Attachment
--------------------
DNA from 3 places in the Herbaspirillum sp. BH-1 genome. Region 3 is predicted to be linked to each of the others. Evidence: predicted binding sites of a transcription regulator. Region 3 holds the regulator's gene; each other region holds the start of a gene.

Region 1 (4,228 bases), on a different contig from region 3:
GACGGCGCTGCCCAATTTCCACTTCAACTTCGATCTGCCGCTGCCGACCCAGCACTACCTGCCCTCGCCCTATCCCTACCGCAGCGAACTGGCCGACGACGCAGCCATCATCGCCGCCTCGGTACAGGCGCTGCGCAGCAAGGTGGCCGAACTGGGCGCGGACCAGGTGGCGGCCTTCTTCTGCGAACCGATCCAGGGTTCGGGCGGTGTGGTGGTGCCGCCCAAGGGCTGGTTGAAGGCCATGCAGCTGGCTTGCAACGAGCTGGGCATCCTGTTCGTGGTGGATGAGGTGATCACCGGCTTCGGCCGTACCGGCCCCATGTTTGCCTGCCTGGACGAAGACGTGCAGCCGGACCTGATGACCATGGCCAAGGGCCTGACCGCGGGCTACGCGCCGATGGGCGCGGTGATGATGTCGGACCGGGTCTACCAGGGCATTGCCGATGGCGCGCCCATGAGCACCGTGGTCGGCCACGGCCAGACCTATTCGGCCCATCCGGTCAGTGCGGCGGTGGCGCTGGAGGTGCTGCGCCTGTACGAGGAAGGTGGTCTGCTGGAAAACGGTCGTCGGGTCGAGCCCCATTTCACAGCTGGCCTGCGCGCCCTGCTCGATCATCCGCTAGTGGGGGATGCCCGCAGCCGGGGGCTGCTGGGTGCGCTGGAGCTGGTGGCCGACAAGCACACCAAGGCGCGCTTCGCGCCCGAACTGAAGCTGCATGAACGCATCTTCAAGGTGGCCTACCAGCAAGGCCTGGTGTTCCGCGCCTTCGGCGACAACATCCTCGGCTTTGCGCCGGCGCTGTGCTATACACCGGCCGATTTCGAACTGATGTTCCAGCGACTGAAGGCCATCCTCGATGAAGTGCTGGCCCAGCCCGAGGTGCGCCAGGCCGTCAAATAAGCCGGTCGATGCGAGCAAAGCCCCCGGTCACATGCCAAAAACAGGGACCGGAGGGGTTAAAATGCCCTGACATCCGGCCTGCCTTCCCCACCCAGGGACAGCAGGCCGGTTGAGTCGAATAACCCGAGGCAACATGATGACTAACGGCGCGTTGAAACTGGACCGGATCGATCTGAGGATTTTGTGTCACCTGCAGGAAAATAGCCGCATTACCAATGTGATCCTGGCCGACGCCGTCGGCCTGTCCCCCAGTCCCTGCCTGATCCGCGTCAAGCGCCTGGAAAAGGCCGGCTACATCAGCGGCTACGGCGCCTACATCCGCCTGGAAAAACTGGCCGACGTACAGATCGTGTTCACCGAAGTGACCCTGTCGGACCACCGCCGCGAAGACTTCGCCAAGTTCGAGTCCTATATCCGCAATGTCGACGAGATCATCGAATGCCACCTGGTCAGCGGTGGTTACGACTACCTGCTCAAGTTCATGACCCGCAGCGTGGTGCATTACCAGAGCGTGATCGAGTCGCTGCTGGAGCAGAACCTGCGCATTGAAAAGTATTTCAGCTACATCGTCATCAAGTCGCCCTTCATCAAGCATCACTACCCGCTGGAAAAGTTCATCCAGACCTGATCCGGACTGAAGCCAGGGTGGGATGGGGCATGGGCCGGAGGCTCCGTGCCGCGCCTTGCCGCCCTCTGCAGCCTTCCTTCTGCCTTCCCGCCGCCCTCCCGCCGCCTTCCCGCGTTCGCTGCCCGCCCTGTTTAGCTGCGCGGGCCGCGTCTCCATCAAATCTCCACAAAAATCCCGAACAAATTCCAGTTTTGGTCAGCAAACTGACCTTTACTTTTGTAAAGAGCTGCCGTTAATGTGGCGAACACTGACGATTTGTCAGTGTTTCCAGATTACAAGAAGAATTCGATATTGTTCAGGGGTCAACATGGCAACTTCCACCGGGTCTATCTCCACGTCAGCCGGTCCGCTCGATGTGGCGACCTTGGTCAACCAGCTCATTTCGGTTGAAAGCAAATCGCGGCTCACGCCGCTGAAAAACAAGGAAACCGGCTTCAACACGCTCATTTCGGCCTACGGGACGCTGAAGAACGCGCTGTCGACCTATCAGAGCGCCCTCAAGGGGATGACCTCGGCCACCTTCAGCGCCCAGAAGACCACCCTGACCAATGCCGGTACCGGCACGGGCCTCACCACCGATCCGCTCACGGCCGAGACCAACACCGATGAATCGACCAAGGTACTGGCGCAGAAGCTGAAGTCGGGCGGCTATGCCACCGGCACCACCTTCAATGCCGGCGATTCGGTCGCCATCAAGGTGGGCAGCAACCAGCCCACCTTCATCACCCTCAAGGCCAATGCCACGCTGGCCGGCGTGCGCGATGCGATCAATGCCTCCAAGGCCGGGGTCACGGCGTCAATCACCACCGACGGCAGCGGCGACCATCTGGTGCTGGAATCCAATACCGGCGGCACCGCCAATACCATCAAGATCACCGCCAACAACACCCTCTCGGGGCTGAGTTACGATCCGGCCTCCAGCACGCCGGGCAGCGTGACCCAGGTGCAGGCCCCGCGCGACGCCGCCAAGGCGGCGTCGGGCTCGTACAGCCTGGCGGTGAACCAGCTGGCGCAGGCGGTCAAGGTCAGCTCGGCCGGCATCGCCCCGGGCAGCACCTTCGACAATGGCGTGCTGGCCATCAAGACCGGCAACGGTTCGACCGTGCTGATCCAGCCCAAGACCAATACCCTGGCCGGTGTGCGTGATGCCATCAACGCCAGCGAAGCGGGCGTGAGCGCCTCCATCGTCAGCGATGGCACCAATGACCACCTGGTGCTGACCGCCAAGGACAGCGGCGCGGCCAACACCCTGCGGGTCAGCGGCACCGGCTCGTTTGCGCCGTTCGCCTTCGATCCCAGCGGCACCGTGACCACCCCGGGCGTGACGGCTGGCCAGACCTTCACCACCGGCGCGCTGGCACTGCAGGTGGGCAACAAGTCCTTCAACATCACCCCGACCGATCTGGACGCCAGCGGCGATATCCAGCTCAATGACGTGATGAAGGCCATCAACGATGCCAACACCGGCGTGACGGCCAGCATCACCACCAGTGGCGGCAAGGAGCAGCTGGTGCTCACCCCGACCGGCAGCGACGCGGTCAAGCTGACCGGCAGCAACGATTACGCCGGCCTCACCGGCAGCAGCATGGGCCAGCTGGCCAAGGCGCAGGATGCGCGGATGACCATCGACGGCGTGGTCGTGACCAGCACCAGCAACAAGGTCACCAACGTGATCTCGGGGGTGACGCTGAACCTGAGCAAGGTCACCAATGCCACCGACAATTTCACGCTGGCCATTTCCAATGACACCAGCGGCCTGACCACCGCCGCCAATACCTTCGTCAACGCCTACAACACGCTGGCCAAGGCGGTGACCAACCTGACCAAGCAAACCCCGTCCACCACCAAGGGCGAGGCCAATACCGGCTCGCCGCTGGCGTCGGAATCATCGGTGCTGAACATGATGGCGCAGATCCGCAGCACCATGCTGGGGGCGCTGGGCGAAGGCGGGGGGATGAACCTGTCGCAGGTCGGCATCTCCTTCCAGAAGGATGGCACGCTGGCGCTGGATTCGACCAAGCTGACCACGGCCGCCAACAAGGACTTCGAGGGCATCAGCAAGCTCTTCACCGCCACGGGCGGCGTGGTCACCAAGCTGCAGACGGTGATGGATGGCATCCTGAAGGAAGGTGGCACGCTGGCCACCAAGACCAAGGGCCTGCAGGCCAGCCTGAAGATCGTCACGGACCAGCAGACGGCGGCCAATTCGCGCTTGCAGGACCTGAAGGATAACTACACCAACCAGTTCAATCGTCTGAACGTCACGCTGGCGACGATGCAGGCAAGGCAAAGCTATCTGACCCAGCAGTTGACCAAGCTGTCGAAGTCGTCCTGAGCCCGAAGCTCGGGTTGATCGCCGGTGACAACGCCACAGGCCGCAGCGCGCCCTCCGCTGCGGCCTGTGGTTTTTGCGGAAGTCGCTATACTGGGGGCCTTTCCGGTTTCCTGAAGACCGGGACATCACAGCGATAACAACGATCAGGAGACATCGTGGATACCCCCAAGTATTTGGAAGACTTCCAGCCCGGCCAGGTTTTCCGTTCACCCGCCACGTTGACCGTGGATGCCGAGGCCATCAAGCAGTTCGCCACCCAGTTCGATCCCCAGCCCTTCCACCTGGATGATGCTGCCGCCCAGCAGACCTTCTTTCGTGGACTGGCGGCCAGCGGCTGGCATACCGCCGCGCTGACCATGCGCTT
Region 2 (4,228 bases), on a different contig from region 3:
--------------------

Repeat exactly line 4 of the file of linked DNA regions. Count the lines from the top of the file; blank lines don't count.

Region 2 (4,228 bases), on a different contig from region 3: